The current Californian death metal scene is ripe with brutality-infested teens, off-the-curve musicians, and innovative minds. The non-homogenous members of Ripped to Shreds and Draghkar decided they hadn’t used enough riffs from their notebooks yet so far in 2018’s lifespan, so they also decided to demo Azath’s Malazan-infused death metal for us before New Year’s cusp. Luckily, the excessive output does not hinder these young lads’ material whatsoever.
As mentioned in the lead above, there must be something (or lack thereof) in California’s water supplies that fuels abrasive death metal; Azath’s lineup is absolutely stacked. Andrew Lee, praised heavily for his solo project Ripped to Shreds’ success earlier this year, plays bass and additional guitars for the group in question. Filling in the other guitar slot is an individual who runs with the tag “B.W.”, who also played on releases from Draghkar, Skullsmasher, and Grave Spirit this year. Finally, Alberta-native Derek Orthner runs the vocal gauntlet to complete Azath’s smashing trio force. The group also credits an individual by the name of “Vvornth” for the release’s percussion, but this is a reference to Bathory’s drum machine being credited by the same name. So, unless this was just a clever reference, we can assume Azath uses a drum machine. They will most likely remain a studio-only group for the coming future as Azath plays more towards a pet project for our aforementioned men. Nonetheless, each member brings their signature flair into the work to ultimately create something fresh and vibrant.
The aptly-titled Demo 2018 features a straightforward taste of Azath’s sound. Upon a handful of listens, two elements raise as prominent: ever-returning galloping riffs used as song building blocks, and a murky and present production.
These galloping riffs lend themselves to both Draghkar and Ripped to Shreds’ style, but I think the latter’s creator, Andrew Lee, is more responsible for this guitar flair. I’m hearing a fair bit of similarities between Ripped to Shreds’ debut LP 埋葬 and Azath’s demo, which mostly derives from these adventurous guitar scales used throughout the works. On Demo 2018, “Bonecaster” features a repeated block of the offending riff during its midpoint and again towards the track’s culmination. Furthermore, “Shifting Forms” closes the effort with another variation of such guitar work, which is used as a basis for the song. These sinister parts have great flow, but also serve to unease the listener due to their spider-like nature as they crawl all over the note spectrum. Listen to “Bonecaster” below.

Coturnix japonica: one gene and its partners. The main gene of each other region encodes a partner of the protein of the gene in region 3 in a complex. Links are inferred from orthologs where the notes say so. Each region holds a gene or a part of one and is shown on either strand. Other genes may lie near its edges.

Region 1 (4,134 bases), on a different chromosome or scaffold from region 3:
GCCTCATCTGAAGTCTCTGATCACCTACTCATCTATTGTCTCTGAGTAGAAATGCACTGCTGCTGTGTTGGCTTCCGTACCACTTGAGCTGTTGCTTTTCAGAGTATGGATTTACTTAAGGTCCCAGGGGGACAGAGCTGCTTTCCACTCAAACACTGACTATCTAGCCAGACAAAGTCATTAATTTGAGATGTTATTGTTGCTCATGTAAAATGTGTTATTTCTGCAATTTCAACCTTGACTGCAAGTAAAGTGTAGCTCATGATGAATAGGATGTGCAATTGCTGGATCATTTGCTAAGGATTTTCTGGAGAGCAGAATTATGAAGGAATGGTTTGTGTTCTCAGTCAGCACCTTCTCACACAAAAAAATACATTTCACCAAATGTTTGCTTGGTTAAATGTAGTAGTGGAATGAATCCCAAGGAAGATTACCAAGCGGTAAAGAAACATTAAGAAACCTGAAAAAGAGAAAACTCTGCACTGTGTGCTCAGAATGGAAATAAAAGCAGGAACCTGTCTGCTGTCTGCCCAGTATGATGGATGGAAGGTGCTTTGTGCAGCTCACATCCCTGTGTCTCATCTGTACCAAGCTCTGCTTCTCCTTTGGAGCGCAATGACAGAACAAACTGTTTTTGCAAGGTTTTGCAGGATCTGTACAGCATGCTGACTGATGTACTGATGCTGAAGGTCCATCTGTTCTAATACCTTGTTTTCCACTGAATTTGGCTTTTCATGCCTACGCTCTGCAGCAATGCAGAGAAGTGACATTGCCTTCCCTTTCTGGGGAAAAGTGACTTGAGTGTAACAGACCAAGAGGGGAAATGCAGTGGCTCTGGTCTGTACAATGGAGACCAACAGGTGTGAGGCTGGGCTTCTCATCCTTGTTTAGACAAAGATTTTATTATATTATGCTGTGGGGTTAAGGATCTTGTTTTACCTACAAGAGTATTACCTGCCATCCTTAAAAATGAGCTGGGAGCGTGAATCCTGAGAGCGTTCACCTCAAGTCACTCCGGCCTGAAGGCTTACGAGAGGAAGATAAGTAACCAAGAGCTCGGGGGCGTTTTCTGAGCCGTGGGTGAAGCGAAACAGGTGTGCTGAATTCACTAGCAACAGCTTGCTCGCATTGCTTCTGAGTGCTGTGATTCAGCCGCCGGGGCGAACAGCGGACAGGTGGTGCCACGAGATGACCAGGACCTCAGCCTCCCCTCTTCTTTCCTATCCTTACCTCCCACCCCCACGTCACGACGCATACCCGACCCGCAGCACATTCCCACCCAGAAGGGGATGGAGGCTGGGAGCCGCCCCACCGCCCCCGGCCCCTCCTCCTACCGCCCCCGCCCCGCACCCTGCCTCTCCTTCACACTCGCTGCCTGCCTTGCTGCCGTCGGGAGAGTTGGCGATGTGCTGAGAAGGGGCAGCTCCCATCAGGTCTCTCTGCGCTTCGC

The demo’s production also works towards the its success. The all-encompassing nature of your album’s mix can either make or break your effort. Monumental metal landmarks are notoriously praised/flogged for their production, which has nothing to do with songwriting, musicianship, or ability. Think about how Metallica’s …And Justice For All is perpetually put on the hot plate, with advocators for either side arguing about whether or not they enjoy the original guitar tones or Jason Newsted’s lack of bass ― over thirty years after the album released. Anyways, my point is that the way your release sounds following its unveiling is just as important as the quality of your songs.
Demo 2018 features this beautifully-murky, resonant, and thick production that ultimately makes the release a thoroughly-enjoyable listen. In fact, the production actually tends to envelope Derek’s vocal performance, but I can only assume such came as intended.
My one qualm lies behind the release’s second track, “Whirlwind”. The number’s duration lasts for just over a minute, so the title led me to believe it would be some sort of creative instrumental, serving to break up the first and last tracks of the demo. However, “Whirlwind” plays no different than “Bonecaster” and “Shifting Forms”. The song in question falls flat as its time constrictions don’t allow for it to expand and develop like other traditional tracks. I would not have minded this factor if the song broke out into a swirling track with some creative guitar and drum work, however such isn’t true. The song isn’t inherently poor, but I would have liked to see the dedicated minute used in a more creative manner.
In summary, Demo 2018 proves that our Californian friends can dish out quality death metal no matter what name they operate under. I believe they were also heavily inspired by Tomb Mold’s recent success, as both bands extract lyrical themes from the fantastical worlds of video games and books (Azath’s creative direction falls in line with a string of fantasy books that fall under the name Malazan Book of the Fallen). I quite enjoy the injection of unorthodox themes such as these, as it keeps things fresh within the stagnant universe of death metal. If you haven’t, check out Ripped to Shreds, Draghkar, and Azath; if you like one, you’ll like all three.